Getting Started with Special Education

Where to Start


Grant Wood AEA supports educators, parents, and the communities we serve as we work together toward one ultimate goal—to improve student learning.Our special education experts can help parents through the potentially overwhelming processes and systems related to their student’s learning.

Birth- age 3: Early ACCESS

Infants and toddlers under the age of 3 are eligible to receive Early ACCESS early intervention services. Early ACCESS is a partnership between families with young children (birth to age 3) and providers from the Iowa Departments of Education, Public Health and Human Services, Child Health Specialty Clinics and Iowa's AEAs. Families and Early ACCESS staff work together to identify, coordinate and provide needed services and resources that help families assist their infants and toddlers who have either a developmental delay, or have a condition that has a high probability of later delays if early intervention services are not provided.

Age 3- 5 Early Childhood Services

If your child is between the ages of 3 to 5 years, is not yet enrolled in school, and you have concerns about his/her development, you may contact GWAEA for more information about its Early Childhood Services. Grant Wood AEA's Early Childhood pecial education professionals provide training and serve as a resource to early childhood special education teachers in public schools, early childhood providers in community settings such as preschool, child care and Head Start programs to meet the developmental learning needs of young children. Also, families and early childhood providers may request information about appropriate expectations for children's development.

Age 5-21

Schools and the AEA use a process called Child Find to help identify and evaluate students who are eligible for special education services. A parent may request an evaluation by contacting an administrator at the student's school.

Terms and Processes

Learn more about foundational terms used in special education.




Getting started with special ed terms

Alternate test options for students with disabilities who are unable to take standardized exams.

System where students who are eligible for special education services are identified, located, evaluated and provided with needed services.

Commonly known as home schooling, competent private instruction is provided to a child in Iowa in a setting other than a public school district or accredited nonpublic school. Contact us to learn how GWAEA can help.

Protecting personally identifiable information of students receiving special education services.

Assistance for students who have not been identified as needing special education services, but who need additional academic and/or behavioral assistance to enable them to be successful in a general education environment.

Parent's ability to give and revoke consent of special education services.

The administration of appropriate disciplinary procedures for students with disabilities.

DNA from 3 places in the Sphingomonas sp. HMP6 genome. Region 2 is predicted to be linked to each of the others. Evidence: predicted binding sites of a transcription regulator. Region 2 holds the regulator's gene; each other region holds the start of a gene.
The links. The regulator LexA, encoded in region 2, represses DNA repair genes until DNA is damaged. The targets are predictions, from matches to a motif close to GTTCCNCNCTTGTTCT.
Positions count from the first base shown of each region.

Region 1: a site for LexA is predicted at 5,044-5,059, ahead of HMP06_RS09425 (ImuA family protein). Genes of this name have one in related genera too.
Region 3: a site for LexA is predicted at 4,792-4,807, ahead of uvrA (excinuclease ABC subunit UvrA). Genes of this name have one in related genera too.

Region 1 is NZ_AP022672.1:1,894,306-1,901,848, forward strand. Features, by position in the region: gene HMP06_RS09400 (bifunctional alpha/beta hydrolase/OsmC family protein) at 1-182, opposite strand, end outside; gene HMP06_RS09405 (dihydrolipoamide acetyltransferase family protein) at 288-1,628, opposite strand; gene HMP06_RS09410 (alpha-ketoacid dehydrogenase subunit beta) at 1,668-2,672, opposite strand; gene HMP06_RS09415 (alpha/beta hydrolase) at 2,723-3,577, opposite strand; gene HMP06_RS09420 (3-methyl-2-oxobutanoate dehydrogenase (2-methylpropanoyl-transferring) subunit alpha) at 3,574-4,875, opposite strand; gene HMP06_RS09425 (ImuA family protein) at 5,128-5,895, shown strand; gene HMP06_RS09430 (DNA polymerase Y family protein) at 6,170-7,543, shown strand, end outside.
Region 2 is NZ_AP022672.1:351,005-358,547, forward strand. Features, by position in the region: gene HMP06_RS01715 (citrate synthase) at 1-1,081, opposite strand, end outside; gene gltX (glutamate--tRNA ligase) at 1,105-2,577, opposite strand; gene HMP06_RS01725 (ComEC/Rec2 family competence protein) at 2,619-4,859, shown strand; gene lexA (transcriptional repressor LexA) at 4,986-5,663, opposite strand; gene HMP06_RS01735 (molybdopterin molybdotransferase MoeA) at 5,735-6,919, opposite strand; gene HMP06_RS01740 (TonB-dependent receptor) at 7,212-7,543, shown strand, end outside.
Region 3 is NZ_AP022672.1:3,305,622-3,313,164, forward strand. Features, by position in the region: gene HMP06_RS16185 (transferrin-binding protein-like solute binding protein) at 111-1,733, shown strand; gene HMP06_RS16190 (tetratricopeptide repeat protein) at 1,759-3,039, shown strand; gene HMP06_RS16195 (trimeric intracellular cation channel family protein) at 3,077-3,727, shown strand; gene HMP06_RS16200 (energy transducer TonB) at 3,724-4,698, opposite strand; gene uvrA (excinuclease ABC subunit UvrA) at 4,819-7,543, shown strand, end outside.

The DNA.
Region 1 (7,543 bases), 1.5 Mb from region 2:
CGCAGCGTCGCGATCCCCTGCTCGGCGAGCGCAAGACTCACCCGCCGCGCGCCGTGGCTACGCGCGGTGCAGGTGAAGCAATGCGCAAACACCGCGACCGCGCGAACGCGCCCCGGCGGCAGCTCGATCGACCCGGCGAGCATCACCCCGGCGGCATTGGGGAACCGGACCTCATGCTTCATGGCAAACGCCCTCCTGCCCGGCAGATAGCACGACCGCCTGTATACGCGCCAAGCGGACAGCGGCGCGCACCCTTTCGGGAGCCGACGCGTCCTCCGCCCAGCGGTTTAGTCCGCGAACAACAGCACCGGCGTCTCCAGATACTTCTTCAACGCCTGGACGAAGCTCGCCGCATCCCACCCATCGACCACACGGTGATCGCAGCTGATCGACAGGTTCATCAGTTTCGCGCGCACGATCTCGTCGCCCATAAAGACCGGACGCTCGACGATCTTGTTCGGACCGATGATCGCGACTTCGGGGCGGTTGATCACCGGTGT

Over-representation of minority students identified with a learning disability or other type of disability under the IDEA. When a minority group's numbers in special education are statistically higher than they should be, they are considered disproportionate.

All districts are required to develop a District Developed Service Delivery Plan for Special Education services.

Special education and related services provided to students qualified for special education outside of the normal school year.

Providing general supervision of special education under the requirements of the Individuals With Disabilities Education Act (IDEA), the Iowa Administrative Rules of Special Education (IAC Chapter 41) and Iowa Code Chapter 256B.

Circumstances where a student’s medical condition warrants the need for services to be available outside a school setting.

An Individualized Family Service Plan (IFSP) focuses on the child and family and the services that a family needs to help them enhance the development of their child. An Individualized Education Program (IEP) focuses on the educational needs of the child.

Information, resources and services that create safe environments where students can learn.

Safeguards designed to protect the rights of children with disabilities and their parents.

Services to facilitate high school students with disabilities from secondary special education to meaningful, quality adult life activities.

A report by the Iowa Department of Education on the State's performance on specific special education indicators provides information about student performance as well as area education agency and district compliance.

Ensures a person will be notified and have an opportunity to be heard before any public entity can change his or her rights.

The right of a student with a disability under the Individuals with Disabilities Education Act (IDEA) or Section 504 to the education and support services necessary to meet each of his or her identified needs at no cost to the parent.

The least restrictive environment (LRE) is the environment where a student is able to learn and reach the goals on the individualized education plan (IEP). The LRE should be in the general education environment to the extent appropriate. The least restrictive environment may be different for each child and based on the subject being taught.

A report by the Iowa Department of Education on the State's performance on specific special education indicators provides information about student performance as well as area education agency and district compliance.